Marvin Lewis Made Poor Decision Sitting On Ball Before Halftime

CINCINNATI, OH - SEPTEMBER 25: Head Coach Marvin Lewis of the Cincinnati Bengals walks dejectedly during the game against the San Francisco 49ers on September 25, 2011 at Paul Brown Stadium in Cincinnati, Ohio. The 49ers defeated the Bengals 13-8. (Photo by John Grieshop/Getty Images)

He's notorious for it. How many times in the Marvin Lewis era have the Bengals received the ball right before the half and decided to do nothing but take a knee with it? Too many to count and yesterday was no exception. We saw it all the time when Carson Palmer was this team's quarterback and Bob Bratkowski was its Offensive Coordinator. And even though they're gone, some things never change.

Lewis' latest example of cowardly football on Sunday afternoon might have been his most egregious. Coming out of the two-minute warning in the first half, the San Francisco 49ers were faced with a third-down situation, down 3-0. The Bengals defense, as they did pretty much the entire game, held firm and forced the 49ers to punt with just under two minutes remaining on the game clock. Momentum was back on the Bengals side before the break.

Since the 49ers elected to call a running play, a timeout would need to be called in order to stop the clock before the punt and get the ball back with ample time for Andy Dalton and company to run the two-minute drill. The Bengals had all three timeouts in their pocket at this point in the game. With that much time left on the board and the team still with two timeouts, it should have been a no-brainer on what course of action to take here.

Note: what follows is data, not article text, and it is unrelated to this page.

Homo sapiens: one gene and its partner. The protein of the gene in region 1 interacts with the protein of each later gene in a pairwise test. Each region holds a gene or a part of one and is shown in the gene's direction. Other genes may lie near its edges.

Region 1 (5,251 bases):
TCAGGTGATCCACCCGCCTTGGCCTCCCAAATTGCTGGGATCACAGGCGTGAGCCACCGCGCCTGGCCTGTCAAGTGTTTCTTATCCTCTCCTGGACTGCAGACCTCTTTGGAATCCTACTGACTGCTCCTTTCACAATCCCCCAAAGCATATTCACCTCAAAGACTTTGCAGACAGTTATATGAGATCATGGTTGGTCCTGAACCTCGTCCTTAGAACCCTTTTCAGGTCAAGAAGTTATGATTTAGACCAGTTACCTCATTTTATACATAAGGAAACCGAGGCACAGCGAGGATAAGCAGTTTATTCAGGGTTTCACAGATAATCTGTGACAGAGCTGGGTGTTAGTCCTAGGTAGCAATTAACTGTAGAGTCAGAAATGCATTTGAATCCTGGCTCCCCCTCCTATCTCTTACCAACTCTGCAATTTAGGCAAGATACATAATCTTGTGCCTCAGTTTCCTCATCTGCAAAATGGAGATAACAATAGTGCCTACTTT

Well, Lewis elected to not call a timeout and receive the ball with just over one minute left on the game clock. The Bengals started the drive around their own 15-yard line--did I mention that they still had all three of their timeouts? Though it was deep in their territory and had potential for a major momentum swing for either team, one would think they'd try to move the ball at least into field goal range before time expired.

My contention is simple: with that amount of timeouts and the amount of time the offense would have had to work with, they should not have sat on the ball. Furthermore, by running the ball with Bernard Scott twice to run out the clock, it showed that the Head Coach had/has zero confidence in the offense to take care of the ball and make plays at a critical point in the game. At this point, Andy Dalton had not turned the ball over in eight quarters of play and Mike Nugent hadn't missed a field goal this season. The Bengals could have desperately used additional insurance points to hang on to the lead. 

Sure, This type of aggressiveness could have backfired. The cynical Bengal fan (every one of us) could point out that a "pick six", fumble or three-and-out could have happened. But on the flip side of that argument, what if the Bengals could have pieced together another fast-paced drive like the one they engineered at the very beginning of the game? If they even extended their lead to just 6-0, I think it would have done a lot for team morale and we very well might be talking about a different outcome. If you (Bengals front office) pride yourselves on finding a quarterback that makes good decisions and took care of the football, why handcuff the offense at a critical point in the game? Last I checked, there aren't many 3-0 victories in the NFL.

Instead, we all know what happened. The team got to hear the chorus of boos from 65,000 43,363 strong and went to the locker room hanging their heads, wondering why their coach didn't give them a shot to up the lead. The offense never recovered the rest of the afternoon and seemed lifeless the rest of the game.

There are a few "cardinal sins" in sports: don't make the third out at third base or home, don't get picked off at first by a right-hander, and don't take three unused timeouts to the locker room when you had had the ball and almost two minutes to work with. We've seen this all too often with Marvin Lewis in his nine-year tenure as Head Coach. I thought that with new personnel on both the field and sidelines, Lewis would stop playing scared--I was wrong. So was he.

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